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Monday, January 23, 2017
Wednesday, June 25, 2008

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“The people said to Gideon, rule over us, you and then your son and then your son's son …but he said to them 'I will not rule over you, neither shall my son rule over you; the Lord shall rule over you”- The Old Testament.

An inbuilt human nature is to submit readily to an earthly power or authority. Stronger humans, and arrogant governments, exploit this weakness but exceptional leaders, philosophers of freedom, activists, and sacrificing individuals have always promoted a message to the people, that neither the strong nor the absolute, or the majority, will rule the people but simply laws that are just.

Democracy never evolved easily. It took numerous sacrifices and hard work of individuals to motivate people against sovereigns and authoritative governments.

The Industrial Revolution in the 19th century created greater economic opportunity in Britain. As a result, a new class of entrepreneurs, manufacturers, and merchants had emerged who opposed the absolute power of the landed aristocracy and monarchy.

Queen Victoria in the 19th century did not willingly surrender her sovereign authority for greater good of the people, but people's discontent led to a series of passages of Acts in Parliament diminishing her sovereign power, until a modern system of constitutional monarchy emerged during her era in Britain.

Greater economic freedom and progress permitted the common English to assert their individual democratic rights. In the same way, a better off economy will impel the Bangladesh people to claim theirs.

Presently, in Bangladesh's politics and public life, the right to criticise, or to differ, is never without the fear of physical injury or deadly threats. Political activists and prominent leaders dread to differ with their absolute bosses or even their offspring.

For those who dare to speak, the price is high and usually means an expulsion, physical terrorization, or both. Only independent but efficient courts, a well-paid police force free from political control, and an open media can guarantee the vital voice of dissent. Mere elections however widely participated, or accepted at home and abroad, will not create a secure environment where politicians and their organisations would be legally bound to tolerate dissent, or sufficiently punished when violating it.

Dr Kamal Hussain deserves praise for saying rightly, and bravely, that he refuses to worship any political leader even if the whole country were doing so. He is the first important politician to say it, and people would one day remember him and reject the idolization of the powerful. However, improvement in economic matters is necessary to trigger a process of change in people's intellect. Years ago, Dr. Hussain paid the price when the Awami League expelled him for differing with the party chief, Sheikh Hasina.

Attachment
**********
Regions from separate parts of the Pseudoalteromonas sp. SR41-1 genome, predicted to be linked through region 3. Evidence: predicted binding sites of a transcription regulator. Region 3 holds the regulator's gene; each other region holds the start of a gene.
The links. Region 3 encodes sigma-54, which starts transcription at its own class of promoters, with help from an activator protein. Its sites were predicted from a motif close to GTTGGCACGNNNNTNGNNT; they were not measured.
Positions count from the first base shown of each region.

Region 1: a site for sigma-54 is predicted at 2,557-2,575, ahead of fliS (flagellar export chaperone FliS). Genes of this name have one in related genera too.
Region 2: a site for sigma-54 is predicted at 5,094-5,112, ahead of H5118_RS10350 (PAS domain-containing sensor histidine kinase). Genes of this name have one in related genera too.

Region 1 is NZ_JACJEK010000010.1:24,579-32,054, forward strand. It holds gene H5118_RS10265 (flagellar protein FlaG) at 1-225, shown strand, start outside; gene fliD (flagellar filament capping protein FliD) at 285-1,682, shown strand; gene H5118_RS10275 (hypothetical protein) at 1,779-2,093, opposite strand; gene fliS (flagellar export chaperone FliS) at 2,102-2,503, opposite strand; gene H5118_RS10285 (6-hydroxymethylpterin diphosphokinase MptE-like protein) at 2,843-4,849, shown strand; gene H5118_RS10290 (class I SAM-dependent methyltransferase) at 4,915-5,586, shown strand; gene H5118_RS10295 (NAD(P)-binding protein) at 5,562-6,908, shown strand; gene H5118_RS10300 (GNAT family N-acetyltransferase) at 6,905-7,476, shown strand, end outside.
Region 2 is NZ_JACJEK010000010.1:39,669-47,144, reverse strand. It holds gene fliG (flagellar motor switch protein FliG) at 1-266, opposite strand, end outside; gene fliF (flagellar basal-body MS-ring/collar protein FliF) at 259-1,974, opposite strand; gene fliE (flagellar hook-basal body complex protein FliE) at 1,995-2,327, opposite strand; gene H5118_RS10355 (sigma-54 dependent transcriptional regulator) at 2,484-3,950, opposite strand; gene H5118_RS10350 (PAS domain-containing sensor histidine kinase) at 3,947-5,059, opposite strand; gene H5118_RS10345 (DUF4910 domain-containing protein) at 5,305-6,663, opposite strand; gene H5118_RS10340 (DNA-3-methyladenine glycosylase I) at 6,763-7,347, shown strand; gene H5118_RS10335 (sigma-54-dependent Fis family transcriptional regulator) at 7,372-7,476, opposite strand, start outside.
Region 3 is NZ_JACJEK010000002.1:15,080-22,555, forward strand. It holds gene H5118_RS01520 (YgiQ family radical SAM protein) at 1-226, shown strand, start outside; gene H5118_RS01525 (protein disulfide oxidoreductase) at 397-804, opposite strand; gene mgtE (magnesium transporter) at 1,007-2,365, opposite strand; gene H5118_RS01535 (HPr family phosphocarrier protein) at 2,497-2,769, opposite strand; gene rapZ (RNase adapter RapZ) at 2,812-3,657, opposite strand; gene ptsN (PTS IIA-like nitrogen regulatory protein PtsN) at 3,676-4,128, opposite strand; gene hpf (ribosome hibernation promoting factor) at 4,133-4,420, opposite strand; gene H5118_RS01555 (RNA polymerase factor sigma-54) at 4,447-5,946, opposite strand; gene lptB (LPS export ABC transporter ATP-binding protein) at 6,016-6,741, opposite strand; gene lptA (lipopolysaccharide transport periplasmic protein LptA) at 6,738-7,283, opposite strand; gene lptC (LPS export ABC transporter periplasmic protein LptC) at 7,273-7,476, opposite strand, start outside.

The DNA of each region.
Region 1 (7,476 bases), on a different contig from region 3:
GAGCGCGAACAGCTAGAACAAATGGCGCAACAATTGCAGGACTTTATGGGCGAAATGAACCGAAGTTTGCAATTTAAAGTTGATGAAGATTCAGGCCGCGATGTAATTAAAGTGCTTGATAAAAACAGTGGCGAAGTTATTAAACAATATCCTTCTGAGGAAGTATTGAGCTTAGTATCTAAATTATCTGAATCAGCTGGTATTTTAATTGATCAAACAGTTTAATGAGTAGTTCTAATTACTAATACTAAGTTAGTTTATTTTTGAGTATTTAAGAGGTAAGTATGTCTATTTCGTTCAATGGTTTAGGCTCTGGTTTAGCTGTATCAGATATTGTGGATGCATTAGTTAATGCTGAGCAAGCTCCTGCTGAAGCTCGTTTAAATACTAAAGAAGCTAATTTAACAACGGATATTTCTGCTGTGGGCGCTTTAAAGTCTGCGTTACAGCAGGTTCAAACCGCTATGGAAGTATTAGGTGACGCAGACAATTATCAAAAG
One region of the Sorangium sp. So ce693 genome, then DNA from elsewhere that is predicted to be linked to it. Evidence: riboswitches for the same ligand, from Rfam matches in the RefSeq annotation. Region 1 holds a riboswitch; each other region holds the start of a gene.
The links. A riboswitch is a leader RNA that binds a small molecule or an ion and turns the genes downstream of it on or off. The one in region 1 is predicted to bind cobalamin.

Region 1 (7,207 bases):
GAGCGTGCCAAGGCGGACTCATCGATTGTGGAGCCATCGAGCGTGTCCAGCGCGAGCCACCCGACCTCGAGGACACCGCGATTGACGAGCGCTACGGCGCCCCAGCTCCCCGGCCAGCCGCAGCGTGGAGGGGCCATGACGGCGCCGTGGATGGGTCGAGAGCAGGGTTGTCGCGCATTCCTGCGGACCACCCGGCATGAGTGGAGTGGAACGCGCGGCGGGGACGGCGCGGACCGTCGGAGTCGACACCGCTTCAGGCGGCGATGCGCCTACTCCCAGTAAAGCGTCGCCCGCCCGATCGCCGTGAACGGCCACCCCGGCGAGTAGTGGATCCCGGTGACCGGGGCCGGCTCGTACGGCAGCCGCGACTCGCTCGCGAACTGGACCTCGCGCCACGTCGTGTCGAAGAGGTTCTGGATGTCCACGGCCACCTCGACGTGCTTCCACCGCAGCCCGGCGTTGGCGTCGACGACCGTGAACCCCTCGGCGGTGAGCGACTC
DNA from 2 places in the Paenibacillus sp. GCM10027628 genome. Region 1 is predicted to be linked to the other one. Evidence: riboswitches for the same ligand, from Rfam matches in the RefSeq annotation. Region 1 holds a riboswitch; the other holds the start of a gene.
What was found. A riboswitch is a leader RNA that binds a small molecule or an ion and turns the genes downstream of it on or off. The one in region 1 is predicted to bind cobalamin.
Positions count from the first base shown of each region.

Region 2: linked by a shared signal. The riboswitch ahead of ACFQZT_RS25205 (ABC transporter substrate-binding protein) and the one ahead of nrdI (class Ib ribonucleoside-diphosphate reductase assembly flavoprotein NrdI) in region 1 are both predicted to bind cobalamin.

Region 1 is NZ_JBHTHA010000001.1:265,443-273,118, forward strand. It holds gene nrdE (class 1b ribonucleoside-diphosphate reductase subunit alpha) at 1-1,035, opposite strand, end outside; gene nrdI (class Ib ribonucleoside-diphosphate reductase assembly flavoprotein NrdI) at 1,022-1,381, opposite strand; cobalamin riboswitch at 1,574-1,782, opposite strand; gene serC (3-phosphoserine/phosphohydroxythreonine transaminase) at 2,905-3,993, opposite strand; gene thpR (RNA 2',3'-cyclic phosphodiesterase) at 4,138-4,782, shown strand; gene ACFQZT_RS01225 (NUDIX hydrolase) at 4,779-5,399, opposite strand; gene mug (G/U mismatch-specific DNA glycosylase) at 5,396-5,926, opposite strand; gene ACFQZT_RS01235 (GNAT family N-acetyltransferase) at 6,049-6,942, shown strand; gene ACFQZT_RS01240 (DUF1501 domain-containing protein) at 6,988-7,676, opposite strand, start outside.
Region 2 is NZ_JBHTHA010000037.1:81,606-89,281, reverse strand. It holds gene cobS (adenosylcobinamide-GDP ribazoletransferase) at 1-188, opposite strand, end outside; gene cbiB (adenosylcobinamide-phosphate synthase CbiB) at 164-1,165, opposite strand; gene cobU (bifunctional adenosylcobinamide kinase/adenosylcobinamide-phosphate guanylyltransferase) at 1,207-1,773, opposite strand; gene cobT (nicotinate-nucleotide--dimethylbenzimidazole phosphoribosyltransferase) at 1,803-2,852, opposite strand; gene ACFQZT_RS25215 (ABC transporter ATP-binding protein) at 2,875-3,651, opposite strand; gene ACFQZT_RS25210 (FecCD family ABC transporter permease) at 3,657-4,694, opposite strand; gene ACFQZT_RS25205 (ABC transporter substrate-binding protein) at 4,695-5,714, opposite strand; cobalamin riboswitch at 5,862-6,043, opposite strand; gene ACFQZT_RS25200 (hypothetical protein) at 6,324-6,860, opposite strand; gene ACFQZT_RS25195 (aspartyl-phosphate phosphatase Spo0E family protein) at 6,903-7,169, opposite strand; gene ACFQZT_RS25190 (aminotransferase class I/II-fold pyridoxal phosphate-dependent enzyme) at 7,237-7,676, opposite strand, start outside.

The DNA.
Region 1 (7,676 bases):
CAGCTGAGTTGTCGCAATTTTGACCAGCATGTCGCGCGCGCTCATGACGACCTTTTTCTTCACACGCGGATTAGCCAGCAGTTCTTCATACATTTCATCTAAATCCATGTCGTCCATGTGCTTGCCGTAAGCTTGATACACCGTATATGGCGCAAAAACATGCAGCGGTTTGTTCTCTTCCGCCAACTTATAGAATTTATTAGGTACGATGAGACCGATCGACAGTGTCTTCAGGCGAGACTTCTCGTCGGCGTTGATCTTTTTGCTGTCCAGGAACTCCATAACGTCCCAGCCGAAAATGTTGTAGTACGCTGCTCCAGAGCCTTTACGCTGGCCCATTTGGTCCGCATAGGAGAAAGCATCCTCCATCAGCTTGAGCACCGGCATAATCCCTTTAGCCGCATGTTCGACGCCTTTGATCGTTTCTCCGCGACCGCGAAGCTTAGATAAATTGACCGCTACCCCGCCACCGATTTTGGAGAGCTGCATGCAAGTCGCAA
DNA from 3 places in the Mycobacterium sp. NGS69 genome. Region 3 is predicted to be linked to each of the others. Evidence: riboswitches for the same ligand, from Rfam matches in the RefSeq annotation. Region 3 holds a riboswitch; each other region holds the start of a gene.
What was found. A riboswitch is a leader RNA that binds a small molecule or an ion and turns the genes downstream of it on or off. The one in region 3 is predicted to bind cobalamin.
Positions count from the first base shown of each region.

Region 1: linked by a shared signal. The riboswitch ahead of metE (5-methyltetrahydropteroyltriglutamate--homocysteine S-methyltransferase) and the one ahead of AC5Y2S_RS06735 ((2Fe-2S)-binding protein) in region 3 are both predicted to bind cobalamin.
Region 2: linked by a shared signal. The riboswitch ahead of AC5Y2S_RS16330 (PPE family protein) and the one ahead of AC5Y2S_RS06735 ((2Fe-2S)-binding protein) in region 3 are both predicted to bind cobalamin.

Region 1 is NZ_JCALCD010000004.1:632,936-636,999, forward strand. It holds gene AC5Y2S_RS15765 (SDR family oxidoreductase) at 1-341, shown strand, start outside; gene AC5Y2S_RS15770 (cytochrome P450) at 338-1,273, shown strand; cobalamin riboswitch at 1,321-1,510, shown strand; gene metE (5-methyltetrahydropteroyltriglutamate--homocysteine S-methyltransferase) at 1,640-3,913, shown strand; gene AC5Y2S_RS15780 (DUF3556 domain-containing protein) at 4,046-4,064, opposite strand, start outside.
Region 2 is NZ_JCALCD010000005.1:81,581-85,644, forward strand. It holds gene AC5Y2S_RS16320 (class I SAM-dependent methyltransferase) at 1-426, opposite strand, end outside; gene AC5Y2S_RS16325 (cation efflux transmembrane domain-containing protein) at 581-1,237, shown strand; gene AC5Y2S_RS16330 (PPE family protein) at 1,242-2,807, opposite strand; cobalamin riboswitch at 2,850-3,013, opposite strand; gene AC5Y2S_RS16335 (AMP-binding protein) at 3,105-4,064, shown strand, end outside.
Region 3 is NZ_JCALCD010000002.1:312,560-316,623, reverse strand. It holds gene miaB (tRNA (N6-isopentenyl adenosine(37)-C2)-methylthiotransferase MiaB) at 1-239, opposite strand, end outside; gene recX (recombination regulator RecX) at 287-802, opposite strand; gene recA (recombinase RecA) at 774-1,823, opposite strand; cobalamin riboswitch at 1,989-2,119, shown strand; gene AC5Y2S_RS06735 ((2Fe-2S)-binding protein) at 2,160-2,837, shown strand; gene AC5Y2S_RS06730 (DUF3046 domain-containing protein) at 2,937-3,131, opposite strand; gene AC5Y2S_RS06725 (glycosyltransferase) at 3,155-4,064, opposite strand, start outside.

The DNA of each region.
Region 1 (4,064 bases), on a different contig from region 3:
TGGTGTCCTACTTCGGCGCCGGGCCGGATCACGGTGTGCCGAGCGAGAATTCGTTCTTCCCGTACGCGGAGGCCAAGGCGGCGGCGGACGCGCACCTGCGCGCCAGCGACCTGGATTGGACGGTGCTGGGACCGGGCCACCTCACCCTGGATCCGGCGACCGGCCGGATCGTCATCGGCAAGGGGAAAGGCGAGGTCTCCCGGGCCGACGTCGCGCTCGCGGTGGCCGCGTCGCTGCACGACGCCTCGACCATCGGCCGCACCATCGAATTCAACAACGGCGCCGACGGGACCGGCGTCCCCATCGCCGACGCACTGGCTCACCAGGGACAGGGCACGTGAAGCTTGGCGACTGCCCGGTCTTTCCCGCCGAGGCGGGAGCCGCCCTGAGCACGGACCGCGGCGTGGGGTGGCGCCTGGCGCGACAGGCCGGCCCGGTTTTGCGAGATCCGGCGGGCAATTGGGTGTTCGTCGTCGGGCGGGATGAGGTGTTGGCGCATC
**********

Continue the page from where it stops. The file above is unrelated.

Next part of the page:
Political reforms, as attempted after 1/11, could succeed but a deteriorating economy has become a barrier though an opportunity if rightly undertaken.

The government's benevolence, or the largest budget in our history, will not speed up economic progress unless the economy is broadly liberalised. People must be free of control and excessive authority. There must be individual economic and monetary freedom, with security fully ensured by the laws of the country. Speedy liberalisation of the economy will revolutionise every aspect of our lives, as the Industrial Revolution did for Britain and much of the world.

Price spiral is certainly controllable but not by conventional policies. Our theoreticians are firm believers in conventional economics. They ignore the 'informal' side of the economy that universities in the West, whom we follow, seldom teach, as their systems are adequately open not requiring thriving informal sectors to combat restrictive policies.

Global inflation, or the boom and bust phenomenon, will end but only when the US monetary system will collapse, or when they choose to reform it radically. Our self-doubting leaders and economists will surely wait for direction and then advocate change, not before.

It is possible to stabilise our market prices but we need to abandon the present monetary order, or allow parallel and competing monetary systems to operate liberally and freely. But, do we have the courage to do so, or our economists the understanding about what economic laws the people want, or the country needs.

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